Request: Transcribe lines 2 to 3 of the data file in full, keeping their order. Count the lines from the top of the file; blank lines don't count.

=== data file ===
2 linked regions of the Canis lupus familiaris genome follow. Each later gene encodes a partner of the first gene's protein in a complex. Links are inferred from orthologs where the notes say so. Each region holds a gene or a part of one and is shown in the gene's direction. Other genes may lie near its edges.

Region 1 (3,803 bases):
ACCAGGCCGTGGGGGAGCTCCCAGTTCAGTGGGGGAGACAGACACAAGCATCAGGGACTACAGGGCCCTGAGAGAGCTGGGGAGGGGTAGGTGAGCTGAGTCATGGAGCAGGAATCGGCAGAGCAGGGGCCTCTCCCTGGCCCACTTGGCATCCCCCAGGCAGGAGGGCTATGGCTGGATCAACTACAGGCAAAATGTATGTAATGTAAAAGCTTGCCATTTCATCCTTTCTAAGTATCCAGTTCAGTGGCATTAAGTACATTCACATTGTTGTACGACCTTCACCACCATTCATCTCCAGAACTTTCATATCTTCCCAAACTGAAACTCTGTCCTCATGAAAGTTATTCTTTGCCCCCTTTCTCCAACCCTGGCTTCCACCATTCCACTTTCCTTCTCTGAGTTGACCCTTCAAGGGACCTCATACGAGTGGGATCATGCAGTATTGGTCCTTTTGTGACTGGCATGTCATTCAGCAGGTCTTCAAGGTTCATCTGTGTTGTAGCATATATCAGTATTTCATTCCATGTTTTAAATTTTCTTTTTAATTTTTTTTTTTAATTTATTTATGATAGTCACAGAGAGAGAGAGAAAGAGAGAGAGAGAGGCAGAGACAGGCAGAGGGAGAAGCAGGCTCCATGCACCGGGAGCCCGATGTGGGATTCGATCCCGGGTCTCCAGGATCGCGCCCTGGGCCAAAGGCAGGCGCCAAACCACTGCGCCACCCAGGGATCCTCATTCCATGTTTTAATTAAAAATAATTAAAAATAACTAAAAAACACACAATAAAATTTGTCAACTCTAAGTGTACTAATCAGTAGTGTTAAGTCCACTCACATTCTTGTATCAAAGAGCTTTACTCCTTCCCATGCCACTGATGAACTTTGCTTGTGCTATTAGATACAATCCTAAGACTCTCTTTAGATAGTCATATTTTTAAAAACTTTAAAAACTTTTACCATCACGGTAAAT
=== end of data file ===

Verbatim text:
Region 1 (3,803 bases):
ACCAGGCCGTGGGGGAGCTCCCAGTTCAGTGGGGGAGACAGACACAAGCATCAGGGACTACAGGGCCCTGAGAGAGCTGGGGAGGGGTAGGTGAGCTGAGTCATGGAGCAGGAATCGGCAGAGCAGGGGCCTCTCCCTGGCCCACTTGGCATCCCCCAGGCAGGAGGGCTATGGCTGGATCAACTACAGGCAAAATGTATGTAATGTAAAAGCTTGCCATTTCATCCTTTCTAAGTATCCAGTTCAGTGGCATTAAGTACATTCACATTGTTGTACGACCTTCACCACCATTCATCTCCAGAACTTTCATATCTTCCCAAACTGAAACTCTGTCCTCATGAAAGTTATTCTTTGCCCCCTTTCTCCAACCCTGGCTTCCACCATTCCACTTTCCTTCTCTGAGTTGACCCTTCAAGGGACCTCATACGAGTGGGATCATGCAGTATTGGTCCTTTTGTGACTGGCATGTCATTCAGCAGGTCTTCAAGGTTCATCTGTGTTGTAGCATATATCAGTATTTCATTCCATGTTTTAAATTTTCTTTTTAATTTTTTTTTTTAATTTATTTATGATAGTCACAGAGAGAGAGAGAAAGAGAGAGAGAGAGGCAGAGACAGGCAGAGGGAGAAGCAGGCTCCATGCACCGGGAGCCCGATGTGGGATTCGATCCCGGGTCTCCAGGATCGCGCCCTGGGCCAAAGGCAGGCGCCAAACCACTGCGCCACCCAGGGATCCTCATTCCATGTTTTAATTAAAAATAATTAAAAATAACTAAAAAACACACAATAAAATTTGTCAACTCTAAGTGTACTAATCAGTAGTGTTAAGTCCACTCACATTCTTGTATCAAAGAGCTTTACTCCTTCCCATGCCACTGATGAACTTTGCTTGTGCTATTAGATACAATCCTAAGACTCTCTTTAGATAGTCATATTTTTAAAAACTTTAAAAACTTTTACCATCACGGTAAAT